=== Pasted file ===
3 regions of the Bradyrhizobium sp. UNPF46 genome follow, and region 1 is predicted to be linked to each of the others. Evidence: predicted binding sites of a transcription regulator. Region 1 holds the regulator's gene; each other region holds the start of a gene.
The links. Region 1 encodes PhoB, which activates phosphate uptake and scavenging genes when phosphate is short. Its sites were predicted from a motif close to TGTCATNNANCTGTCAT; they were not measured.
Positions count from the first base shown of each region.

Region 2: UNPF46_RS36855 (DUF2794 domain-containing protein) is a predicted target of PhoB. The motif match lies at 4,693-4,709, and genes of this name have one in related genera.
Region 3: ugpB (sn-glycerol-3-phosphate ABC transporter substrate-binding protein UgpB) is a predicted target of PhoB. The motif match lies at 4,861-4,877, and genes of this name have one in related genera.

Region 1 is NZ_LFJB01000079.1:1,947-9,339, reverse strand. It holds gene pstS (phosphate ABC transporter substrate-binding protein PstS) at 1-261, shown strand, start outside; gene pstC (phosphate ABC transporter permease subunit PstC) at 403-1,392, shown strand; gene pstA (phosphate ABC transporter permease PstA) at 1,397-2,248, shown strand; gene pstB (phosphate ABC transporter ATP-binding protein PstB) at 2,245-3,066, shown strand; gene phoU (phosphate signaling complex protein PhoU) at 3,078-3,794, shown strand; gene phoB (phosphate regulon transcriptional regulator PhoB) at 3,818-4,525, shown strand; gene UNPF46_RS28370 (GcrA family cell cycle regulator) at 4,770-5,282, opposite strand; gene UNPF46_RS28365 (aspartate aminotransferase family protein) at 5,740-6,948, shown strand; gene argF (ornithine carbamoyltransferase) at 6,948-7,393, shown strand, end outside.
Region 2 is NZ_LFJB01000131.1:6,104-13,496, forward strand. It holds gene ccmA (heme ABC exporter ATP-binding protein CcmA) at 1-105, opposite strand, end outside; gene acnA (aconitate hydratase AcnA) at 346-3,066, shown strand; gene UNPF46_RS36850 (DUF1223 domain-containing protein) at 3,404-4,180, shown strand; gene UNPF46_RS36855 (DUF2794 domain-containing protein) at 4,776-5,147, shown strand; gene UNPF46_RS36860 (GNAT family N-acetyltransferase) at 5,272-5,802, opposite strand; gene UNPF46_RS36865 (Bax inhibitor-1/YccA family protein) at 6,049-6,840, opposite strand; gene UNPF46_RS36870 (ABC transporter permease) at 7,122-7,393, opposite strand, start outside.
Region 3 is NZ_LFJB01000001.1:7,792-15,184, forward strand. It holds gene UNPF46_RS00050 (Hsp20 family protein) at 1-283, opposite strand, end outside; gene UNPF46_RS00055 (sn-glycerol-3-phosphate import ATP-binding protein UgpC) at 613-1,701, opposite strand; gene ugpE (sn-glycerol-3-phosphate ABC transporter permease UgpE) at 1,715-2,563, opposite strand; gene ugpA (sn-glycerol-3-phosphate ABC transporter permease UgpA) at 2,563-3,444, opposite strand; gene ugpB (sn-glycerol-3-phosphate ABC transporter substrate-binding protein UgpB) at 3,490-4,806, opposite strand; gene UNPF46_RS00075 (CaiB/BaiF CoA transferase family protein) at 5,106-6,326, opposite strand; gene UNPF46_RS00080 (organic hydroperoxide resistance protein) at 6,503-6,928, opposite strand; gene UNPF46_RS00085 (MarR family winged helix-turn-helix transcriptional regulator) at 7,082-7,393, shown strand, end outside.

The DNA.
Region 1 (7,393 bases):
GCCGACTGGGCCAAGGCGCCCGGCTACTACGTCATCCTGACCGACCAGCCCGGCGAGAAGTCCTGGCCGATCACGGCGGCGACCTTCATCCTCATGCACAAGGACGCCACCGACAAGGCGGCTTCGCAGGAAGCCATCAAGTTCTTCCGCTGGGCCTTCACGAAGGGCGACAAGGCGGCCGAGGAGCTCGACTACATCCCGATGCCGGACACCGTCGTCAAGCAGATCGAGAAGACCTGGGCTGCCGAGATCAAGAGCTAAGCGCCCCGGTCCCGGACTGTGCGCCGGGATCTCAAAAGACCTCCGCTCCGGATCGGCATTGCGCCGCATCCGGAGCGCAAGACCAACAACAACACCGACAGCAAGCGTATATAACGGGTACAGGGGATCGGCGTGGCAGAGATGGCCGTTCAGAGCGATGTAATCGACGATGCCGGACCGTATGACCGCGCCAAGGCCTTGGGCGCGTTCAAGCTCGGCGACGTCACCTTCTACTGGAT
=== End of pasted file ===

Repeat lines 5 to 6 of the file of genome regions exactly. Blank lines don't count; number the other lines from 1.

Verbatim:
Region 3: ugpB (sn-glycerol-3-phosphate ABC transporter substrate-binding protein UgpB) is a predicted target of PhoB. The motif match lies at 4,861-4,877, and genes of this name have one in related genera.

Region 1 is NZ_LFJB01000079.1:1,947-9,339, reverse strand. It holds gene pstS (phosphate ABC transporter substrate-binding protein PstS) at 1-261, shown strand, start outside; gene pstC (phosphate ABC transporter permease subunit PstC) at 403-1,392, shown strand; gene pstA (phosphate ABC transporter permease PstA) at 1,397-2,248, shown strand; gene pstB (phosphate ABC transporter ATP-binding protein PstB) at 2,245-3,066, shown strand; gene phoU (phosphate signaling complex protein PhoU) at 3,078-3,794, shown strand; gene phoB (phosphate regulon transcriptional regulator PhoB) at 3,818-4,525, shown strand; gene UNPF46_RS28370 (GcrA family cell cycle regulator) at 4,770-5,282, opposite strand; gene UNPF46_RS28365 (aspartate aminotransferase family protein) at 5,740-6,948, shown strand; gene argF (ornithine carbamoyltransferase) at 6,948-7,393, shown strand, end outside.